Yalies who are on the quest for some Indian food are about to have another option close to home. Sherkaan, an Indian street food restaurant, will open its doors in a month’s time and will be located just outside the gates of Ezra Stiles College on 65 Broadway, at the former location of the now-closed restaurant Thali Too.
Ankit Harpaldas, the owner of Sherkaan, hired Connecticut muralist Ben Keller and branding company Box 8 Creative to design the restaurant. In addition to the name — which is not only Hindi for “tiger-king,” but also a pun on the Hindi word for street — they decided on the restaurant’s interior design, which includes a mural of Indian passengers boarding a train along one wall. Rows of bikes are suspended from the ceiling and will hang above diners.
“The overall theme is an old-world urban India. Even the lighting in here is to replicate if you walked down a street in India,” Harpaldas said.
Harpaldas brought Bryan Burke, the former head chef of Harpaldas’ other restaurant, Taprock Beer Bar, in Farmington, Connecticut to be head chef at Sherkaan. Harpaldas hopes that Burke, who has expertise in American cooking, will make the food more approachable, and Burke is “really excited to make a splash in New Haven.” It is Harpaldas’ plan to offer the public a more authentic Indian cuisine.
“When people think Indian food they think chicken tikka masala, but that’s not actually real Indian food — that’s British-inspired Indian food,” Harpaldas said. “People think Indian food, and they think spicy, but not all spices have a kick. We are hoping to get rid of some of these common misunderstandings about Indian food.”
Armin Thomas ’21, a resident of Morse College, expressed enthusiasm that Sherkaan is a stone’s throw away from him, noting that he will no longer have to see 85 Broadway “gather dust.” He also said that the food at Thali Too, which served vegetarian Indian food, was “generally pretty good,” and he noted that Sherkaan has big shoes to fill.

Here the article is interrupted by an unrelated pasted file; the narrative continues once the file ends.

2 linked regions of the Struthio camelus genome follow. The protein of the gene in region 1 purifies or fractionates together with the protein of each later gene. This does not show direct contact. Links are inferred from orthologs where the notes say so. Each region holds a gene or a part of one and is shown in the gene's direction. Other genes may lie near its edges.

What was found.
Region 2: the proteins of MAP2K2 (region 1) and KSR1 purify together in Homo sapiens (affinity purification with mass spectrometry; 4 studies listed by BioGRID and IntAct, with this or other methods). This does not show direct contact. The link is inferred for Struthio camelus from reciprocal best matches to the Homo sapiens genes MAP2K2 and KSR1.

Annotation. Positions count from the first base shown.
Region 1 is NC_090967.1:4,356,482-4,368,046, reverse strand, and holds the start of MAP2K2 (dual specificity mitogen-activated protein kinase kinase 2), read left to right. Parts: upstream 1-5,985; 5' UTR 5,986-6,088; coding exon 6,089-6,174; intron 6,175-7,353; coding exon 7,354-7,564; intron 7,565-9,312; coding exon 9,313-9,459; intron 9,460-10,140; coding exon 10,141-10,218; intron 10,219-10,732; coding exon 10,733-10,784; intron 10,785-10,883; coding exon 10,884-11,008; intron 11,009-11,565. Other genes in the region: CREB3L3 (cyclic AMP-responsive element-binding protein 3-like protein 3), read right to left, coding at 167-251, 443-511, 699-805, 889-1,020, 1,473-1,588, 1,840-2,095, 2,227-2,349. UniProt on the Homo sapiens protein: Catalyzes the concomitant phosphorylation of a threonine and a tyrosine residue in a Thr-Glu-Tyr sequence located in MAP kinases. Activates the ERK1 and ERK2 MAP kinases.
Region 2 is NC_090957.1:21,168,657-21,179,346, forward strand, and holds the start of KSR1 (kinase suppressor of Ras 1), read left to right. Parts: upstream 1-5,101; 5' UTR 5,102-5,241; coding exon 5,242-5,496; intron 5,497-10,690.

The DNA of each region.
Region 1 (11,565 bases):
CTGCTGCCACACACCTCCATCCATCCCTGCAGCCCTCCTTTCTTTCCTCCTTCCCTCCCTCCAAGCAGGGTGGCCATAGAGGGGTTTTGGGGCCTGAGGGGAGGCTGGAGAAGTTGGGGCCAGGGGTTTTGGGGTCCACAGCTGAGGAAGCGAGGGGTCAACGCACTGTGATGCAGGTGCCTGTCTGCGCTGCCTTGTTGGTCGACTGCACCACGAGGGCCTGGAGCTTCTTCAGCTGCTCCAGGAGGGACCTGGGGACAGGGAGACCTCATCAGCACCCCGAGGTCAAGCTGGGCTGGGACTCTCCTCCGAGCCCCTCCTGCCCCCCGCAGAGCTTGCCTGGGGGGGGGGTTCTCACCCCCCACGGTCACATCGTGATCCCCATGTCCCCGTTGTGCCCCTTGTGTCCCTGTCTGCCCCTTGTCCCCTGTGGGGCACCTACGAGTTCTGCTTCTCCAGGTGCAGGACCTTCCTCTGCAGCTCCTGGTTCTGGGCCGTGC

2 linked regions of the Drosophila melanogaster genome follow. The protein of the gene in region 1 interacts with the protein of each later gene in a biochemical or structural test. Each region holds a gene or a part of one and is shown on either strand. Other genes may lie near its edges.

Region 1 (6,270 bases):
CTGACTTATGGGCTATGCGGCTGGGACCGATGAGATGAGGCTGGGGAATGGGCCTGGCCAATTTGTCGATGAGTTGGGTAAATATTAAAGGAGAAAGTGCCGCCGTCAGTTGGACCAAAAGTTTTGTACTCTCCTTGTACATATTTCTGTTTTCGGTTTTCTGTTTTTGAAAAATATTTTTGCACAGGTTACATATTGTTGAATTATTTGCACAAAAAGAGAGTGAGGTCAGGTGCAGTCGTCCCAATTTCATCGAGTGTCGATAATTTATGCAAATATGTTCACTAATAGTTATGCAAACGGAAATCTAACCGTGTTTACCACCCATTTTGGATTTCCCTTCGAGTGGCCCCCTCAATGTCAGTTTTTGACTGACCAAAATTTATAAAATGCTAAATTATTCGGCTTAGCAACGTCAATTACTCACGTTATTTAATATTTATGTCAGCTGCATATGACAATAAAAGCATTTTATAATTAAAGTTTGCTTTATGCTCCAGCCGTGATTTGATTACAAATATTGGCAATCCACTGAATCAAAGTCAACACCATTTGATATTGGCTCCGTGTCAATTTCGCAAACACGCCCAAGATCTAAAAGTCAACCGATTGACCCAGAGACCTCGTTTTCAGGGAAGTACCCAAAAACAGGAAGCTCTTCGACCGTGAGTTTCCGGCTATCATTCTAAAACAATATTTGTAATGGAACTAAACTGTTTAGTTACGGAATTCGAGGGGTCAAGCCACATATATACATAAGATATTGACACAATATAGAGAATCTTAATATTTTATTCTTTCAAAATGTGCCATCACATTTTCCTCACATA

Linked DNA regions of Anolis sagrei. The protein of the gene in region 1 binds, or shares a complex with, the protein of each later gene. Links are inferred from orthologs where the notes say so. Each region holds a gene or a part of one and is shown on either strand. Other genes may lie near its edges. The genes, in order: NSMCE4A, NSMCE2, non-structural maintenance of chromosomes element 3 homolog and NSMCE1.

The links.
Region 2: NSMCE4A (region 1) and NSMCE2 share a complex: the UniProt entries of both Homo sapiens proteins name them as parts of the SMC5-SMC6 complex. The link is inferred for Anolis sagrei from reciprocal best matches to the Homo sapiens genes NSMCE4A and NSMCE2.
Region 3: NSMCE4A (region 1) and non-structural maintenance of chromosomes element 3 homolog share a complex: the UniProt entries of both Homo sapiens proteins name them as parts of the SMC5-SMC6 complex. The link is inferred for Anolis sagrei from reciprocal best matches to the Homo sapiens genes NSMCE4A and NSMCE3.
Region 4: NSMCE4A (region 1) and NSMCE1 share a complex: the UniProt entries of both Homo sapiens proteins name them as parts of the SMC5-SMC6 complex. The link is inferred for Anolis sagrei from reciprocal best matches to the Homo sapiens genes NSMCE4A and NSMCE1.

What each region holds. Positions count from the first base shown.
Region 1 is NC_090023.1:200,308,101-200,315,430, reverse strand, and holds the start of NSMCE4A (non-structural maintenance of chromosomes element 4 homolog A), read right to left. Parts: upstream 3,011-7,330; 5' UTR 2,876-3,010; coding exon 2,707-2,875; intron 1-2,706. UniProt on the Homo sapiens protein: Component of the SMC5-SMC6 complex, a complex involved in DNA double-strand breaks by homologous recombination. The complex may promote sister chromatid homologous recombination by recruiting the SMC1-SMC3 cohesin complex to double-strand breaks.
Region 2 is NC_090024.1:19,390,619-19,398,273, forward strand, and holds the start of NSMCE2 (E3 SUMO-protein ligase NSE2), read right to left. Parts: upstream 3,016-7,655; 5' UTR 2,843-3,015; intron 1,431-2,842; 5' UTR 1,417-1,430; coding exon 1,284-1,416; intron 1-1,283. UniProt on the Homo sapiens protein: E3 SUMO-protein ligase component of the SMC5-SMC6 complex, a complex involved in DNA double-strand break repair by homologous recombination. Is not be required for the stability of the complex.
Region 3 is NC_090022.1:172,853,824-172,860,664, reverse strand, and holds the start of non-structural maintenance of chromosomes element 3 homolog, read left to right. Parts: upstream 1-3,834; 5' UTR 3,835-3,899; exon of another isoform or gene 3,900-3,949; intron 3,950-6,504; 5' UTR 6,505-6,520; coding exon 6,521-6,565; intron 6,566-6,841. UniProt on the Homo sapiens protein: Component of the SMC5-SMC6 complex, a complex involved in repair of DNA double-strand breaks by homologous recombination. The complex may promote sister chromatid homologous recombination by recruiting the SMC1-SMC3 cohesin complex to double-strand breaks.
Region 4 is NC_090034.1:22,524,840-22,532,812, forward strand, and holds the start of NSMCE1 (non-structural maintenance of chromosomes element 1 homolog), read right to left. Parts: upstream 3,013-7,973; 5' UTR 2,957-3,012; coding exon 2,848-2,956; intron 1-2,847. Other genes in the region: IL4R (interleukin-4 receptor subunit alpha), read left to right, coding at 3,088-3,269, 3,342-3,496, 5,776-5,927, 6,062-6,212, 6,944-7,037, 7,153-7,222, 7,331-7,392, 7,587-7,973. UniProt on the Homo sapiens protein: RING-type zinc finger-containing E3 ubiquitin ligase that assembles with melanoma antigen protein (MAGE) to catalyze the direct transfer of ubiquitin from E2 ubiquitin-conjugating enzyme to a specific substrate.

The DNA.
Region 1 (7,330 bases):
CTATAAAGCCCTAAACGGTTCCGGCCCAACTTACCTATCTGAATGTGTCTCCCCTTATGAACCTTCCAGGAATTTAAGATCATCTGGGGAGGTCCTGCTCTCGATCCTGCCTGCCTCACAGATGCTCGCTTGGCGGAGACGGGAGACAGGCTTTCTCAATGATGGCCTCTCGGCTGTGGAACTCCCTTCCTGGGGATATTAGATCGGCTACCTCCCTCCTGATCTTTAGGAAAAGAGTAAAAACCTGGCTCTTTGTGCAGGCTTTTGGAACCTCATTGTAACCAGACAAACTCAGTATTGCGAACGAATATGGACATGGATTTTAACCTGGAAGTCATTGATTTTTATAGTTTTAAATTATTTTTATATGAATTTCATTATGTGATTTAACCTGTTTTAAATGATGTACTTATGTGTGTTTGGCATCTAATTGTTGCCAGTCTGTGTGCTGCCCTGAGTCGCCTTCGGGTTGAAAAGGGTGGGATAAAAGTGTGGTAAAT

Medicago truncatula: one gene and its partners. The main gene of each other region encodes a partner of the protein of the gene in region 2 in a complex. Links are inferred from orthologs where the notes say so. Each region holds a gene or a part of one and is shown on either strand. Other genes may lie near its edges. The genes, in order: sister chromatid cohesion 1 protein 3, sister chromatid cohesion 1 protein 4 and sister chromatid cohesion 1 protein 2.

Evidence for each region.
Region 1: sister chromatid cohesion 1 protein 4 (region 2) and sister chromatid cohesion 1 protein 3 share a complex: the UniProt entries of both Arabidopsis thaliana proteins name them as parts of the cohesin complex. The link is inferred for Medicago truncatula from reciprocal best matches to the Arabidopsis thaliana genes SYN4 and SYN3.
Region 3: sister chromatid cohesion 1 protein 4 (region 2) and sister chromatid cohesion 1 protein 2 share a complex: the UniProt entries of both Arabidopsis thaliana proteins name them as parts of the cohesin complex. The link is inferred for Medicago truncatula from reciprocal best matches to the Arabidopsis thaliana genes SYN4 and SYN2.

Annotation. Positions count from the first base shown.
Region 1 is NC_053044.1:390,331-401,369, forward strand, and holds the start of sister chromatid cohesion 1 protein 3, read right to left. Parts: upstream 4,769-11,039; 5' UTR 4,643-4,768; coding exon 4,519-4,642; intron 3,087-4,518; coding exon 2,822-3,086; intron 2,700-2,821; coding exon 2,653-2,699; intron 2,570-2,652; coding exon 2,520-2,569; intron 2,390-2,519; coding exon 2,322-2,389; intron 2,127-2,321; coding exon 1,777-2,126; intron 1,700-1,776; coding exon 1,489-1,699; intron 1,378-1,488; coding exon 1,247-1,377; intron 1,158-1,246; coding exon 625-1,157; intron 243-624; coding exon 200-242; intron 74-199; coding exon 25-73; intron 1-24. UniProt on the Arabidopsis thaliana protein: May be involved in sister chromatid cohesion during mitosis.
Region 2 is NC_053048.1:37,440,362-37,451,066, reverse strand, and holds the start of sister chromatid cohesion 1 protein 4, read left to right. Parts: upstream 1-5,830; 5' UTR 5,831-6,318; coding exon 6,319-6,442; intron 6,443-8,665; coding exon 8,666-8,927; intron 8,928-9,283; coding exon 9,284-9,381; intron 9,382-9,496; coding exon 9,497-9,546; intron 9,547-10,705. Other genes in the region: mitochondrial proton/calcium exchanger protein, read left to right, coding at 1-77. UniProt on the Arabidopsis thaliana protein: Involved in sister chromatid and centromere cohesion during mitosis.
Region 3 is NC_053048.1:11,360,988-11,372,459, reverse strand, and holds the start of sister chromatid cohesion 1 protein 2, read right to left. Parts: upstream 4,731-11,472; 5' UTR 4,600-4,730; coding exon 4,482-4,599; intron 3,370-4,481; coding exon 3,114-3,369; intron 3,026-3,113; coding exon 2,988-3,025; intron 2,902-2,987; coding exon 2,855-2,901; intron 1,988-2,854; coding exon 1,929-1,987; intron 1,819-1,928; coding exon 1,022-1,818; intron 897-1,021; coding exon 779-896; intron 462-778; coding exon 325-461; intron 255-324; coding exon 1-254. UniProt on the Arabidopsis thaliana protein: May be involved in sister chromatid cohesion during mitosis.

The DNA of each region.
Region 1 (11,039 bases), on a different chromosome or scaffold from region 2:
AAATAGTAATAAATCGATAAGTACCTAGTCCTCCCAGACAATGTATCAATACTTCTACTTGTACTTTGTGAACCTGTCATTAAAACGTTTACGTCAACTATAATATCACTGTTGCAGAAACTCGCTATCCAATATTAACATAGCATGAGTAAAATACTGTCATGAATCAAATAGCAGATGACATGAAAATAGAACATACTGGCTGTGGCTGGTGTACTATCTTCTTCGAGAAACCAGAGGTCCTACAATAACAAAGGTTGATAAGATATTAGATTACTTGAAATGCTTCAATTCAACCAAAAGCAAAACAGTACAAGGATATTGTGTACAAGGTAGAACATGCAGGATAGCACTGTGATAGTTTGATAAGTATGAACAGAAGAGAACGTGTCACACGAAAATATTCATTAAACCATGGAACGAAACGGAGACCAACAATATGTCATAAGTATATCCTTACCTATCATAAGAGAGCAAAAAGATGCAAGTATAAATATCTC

Overall, though, Thomas is curious about how Sherkaan’s emphasis on street food will pan out, as it is not something he has eaten in a while or seen. He was surprised to see that street food would be served in a restaurant setting, given the wide diversity of dishes and preparation styles.
Harpaldas does not know the exact reason why Thali Too closed, but he said it does not matter to him. Harpaldas instead placed emphasis on his goal of raising the standard of the Indian restaurant.
Burke described the past nine months of preparations as “nerve-wracking,” but said that he is now calm and looking forward to the opening.
Nine months ago, Burke did not know “anything at all about Indian food,” and so in preparation he has traveled and worked with Chai Pani, an Indian street food restaurant in Asheville, North Carolina, in addition to other restaurants in the tri-state area. He is amazed by all Indian food has to offer.
“Harpaldas has introduced me to a whole new culture … and it just seems endless,” Burke said. “It’s been really cool — there’s so much I wasn’t close to knowing about, and learning has been a fun journey.”
Harpaldas said the pricing will make Sherkaan comfortable and accessible for students; he plans to “serve good food and good drinks to everyone.”
Thali Too opened its doors in 2008.
Kofi Ansong | email@example.com
Michelle Li | firstname.lastname@example.org